April 29, 2005 10:00 AM PDT

This week in Tiger

Apple Computer released this week its new operating system, Mac OS X 10.4, or more simply--Tiger.

The highly anticipated launch attracted crowds to Apple stores worldwide. Apple used the release to launch the new Apple store in Birmingham, England--only the second in Europe. While the store didn't attract opening crowds of the size seen at its brethren store to the south in London last November, Birmingham's Bullring shopping center saw its share of Mac fans camping out for the grand opening of Apple's retail outlet there on Friday.

An hour before the scheduled release, more than 400 people had lined up outside the store. Most of those waiting said they were looking forward to features such as Spotlight and Dashboard. Some of the laptops in the line, in fact, were already running development versions of Tiger.

Promising more than 200 new features, Tiger has been one of the most anticipated software events of the year.

Typically, new operating systems from Apple don't generate this much buzz because the company comes out with one just about every year. But new features such as Spotlight, a desktop-search technology, and Dashboard, a new way to access information, got people talking as the release date neared. Spotlight is considered the most important of the new features because it promises to let people search their hard drive for files just as they would search for a Web page using Google.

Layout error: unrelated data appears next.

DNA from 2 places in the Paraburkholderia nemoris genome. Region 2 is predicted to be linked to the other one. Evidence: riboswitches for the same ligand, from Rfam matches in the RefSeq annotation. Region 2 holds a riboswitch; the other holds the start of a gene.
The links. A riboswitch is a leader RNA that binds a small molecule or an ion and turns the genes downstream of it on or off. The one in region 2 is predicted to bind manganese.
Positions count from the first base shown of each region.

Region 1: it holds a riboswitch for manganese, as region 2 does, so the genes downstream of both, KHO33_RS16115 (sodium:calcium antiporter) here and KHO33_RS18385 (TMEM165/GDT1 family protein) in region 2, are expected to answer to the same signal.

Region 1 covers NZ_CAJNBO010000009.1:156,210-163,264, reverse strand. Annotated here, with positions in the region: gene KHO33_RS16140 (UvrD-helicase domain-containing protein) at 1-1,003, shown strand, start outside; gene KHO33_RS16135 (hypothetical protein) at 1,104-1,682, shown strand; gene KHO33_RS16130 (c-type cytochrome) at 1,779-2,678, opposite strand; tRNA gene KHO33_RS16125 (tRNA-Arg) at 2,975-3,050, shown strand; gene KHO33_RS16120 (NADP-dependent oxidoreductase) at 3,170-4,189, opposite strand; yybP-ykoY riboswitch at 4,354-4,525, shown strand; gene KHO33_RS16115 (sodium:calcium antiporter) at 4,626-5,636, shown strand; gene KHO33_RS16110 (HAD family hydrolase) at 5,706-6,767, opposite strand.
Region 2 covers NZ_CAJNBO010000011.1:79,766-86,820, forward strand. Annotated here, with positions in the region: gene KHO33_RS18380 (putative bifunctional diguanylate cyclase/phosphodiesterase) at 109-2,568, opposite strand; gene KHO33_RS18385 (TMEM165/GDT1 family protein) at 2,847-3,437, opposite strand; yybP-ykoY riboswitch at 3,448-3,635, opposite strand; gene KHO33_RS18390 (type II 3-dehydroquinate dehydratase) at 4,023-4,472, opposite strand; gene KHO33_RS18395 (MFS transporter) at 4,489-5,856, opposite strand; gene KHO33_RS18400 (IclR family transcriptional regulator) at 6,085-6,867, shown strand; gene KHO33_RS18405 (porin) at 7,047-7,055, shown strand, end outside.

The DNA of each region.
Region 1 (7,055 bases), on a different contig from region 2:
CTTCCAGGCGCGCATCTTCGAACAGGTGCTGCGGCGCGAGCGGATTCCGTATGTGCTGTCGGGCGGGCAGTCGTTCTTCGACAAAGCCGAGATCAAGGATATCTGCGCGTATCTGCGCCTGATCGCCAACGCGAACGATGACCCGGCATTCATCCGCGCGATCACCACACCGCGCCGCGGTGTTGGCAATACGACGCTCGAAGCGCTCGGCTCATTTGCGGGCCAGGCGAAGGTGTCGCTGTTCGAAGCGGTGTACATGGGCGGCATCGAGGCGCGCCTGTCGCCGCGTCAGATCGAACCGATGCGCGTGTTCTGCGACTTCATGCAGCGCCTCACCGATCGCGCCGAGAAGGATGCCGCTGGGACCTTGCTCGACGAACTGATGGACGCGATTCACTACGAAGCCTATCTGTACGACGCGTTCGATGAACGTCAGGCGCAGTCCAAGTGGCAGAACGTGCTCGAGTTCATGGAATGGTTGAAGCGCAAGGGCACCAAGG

However, corporate customers that use Cisco Systems' virtual private network technology to connect to their company's network while on the road will have to a wait to use Tiger. Cisco confirmed that Tiger won't come with support for Cisco's VPN client. Cisco is advising users of its VPN client to delay upgrading to the new operating system until support is ready--sometime in May.

Apple also introduced upgraded models of its Power Mac G5 desktop that come up with to 8GB of 400MHz DDR SDRAM and a graphics card with up to 256MB of video memory.

The top model in the series has two 2.7GHz processors, each with an independent 1.35GHz front-side bus for bandwidth of up to 21.6 gigabytes per second, the company said. The computer, which supports Apple's 30-inch cinema high-definition display, comes with a 250GB hard drive and starts at $2,999.

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